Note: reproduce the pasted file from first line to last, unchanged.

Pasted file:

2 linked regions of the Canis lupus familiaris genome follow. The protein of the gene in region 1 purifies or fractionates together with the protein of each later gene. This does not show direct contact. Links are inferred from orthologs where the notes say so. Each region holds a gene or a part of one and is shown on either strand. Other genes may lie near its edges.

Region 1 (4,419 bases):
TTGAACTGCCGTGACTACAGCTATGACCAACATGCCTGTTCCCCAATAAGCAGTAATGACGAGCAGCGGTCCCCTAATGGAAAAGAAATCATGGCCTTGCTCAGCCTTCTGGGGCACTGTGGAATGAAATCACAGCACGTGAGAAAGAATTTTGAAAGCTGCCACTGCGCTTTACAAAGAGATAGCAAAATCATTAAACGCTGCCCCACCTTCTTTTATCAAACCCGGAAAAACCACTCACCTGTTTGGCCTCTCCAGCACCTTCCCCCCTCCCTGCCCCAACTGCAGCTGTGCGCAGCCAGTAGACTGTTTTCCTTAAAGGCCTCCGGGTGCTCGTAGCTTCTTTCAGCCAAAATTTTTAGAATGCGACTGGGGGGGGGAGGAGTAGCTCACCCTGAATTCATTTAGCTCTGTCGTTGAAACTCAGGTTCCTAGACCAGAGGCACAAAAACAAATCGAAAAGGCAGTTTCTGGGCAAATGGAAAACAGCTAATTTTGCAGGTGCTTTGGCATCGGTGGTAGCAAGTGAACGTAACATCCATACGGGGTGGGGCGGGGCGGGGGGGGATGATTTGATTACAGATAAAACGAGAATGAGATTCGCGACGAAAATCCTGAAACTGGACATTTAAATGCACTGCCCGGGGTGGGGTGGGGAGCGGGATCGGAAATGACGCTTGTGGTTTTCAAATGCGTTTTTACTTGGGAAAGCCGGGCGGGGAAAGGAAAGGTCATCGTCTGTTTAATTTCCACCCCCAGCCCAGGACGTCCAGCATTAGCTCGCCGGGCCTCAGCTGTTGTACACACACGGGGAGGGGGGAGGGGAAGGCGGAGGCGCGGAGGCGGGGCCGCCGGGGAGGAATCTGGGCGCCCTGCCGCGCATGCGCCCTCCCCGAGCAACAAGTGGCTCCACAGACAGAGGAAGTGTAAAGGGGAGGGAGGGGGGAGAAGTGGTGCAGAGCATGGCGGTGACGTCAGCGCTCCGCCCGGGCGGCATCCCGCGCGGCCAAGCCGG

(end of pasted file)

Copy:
2 linked regions of the Canis lupus familiaris genome follow. The protein of the gene in region 1 purifies or fractionates together with the protein of each later gene. This does not show direct contact. Links are inferred from orthologs where the notes say so. Each region holds a gene or a part of one and is shown on either strand. Other genes may lie near its edges.

Region 1 (4,419 bases):
TTGAACTGCCGTGACTACAGCTATGACCAACATGCCTGTTCCCCAATAAGCAGTAATGACGAGCAGCGGTCCCCTAATGGAAAAGAAATCATGGCCTTGCTCAGCCTTCTGGGGCACTGTGGAATGAAATCACAGCACGTGAGAAAGAATTTTGAAAGCTGCCACTGCGCTTTACAAAGAGATAGCAAAATCATTAAACGCTGCCCCACCTTCTTTTATCAAACCCGGAAAAACCACTCACCTGTTTGGCCTCTCCAGCACCTTCCCCCCTCCCTGCCCCAACTGCAGCTGTGCGCAGCCAGTAGACTGTTTTCCTTAAAGGCCTCCGGGTGCTCGTAGCTTCTTTCAGCCAAAATTTTTAGAATGCGACTGGGGGGGGGAGGAGTAGCTCACCCTGAATTCATTTAGCTCTGTCGTTGAAACTCAGGTTCCTAGACCAGAGGCACAAAAACAAATCGAAAAGGCAGTTTCTGGGCAAATGGAAAACAGCTAATTTTGCAGGTGCTTTGGCATCGGTGGTAGCAAGTGAACGTAACATCCATACGGGGTGGGGCGGGGCGGGGGGGGATGATTTGATTACAGATAAAACGAGAATGAGATTCGCGACGAAAATCCTGAAACTGGACATTTAAATGCACTGCCCGGGGTGGGGTGGGGAGCGGGATCGGAAATGACGCTTGTGGTTTTCAAATGCGTTTTTACTTGGGAAAGCCGGGCGGGGAAAGGAAAGGTCATCGTCTGTTTAATTTCCACCCCCAGCCCAGGACGTCCAGCATTAGCTCGCCGGGCCTCAGCTGTTGTACACACACGGGGAGGGGGGAGGGGAAGGCGGAGGCGCGGAGGCGGGGCCGCCGGGGAGGAATCTGGGCGCCCTGCCGCGCATGCGCCCTCCCCGAGCAACAAGTGGCTCCACAGACAGAGGAAGTGTAAAGGGGAGGGAGGGGGGAGAAGTGGTGCAGAGCATGGCGGTGACGTCAGCGCTCCGCCCGGGCGGCATCCCGCGCGGCCAAGCCGG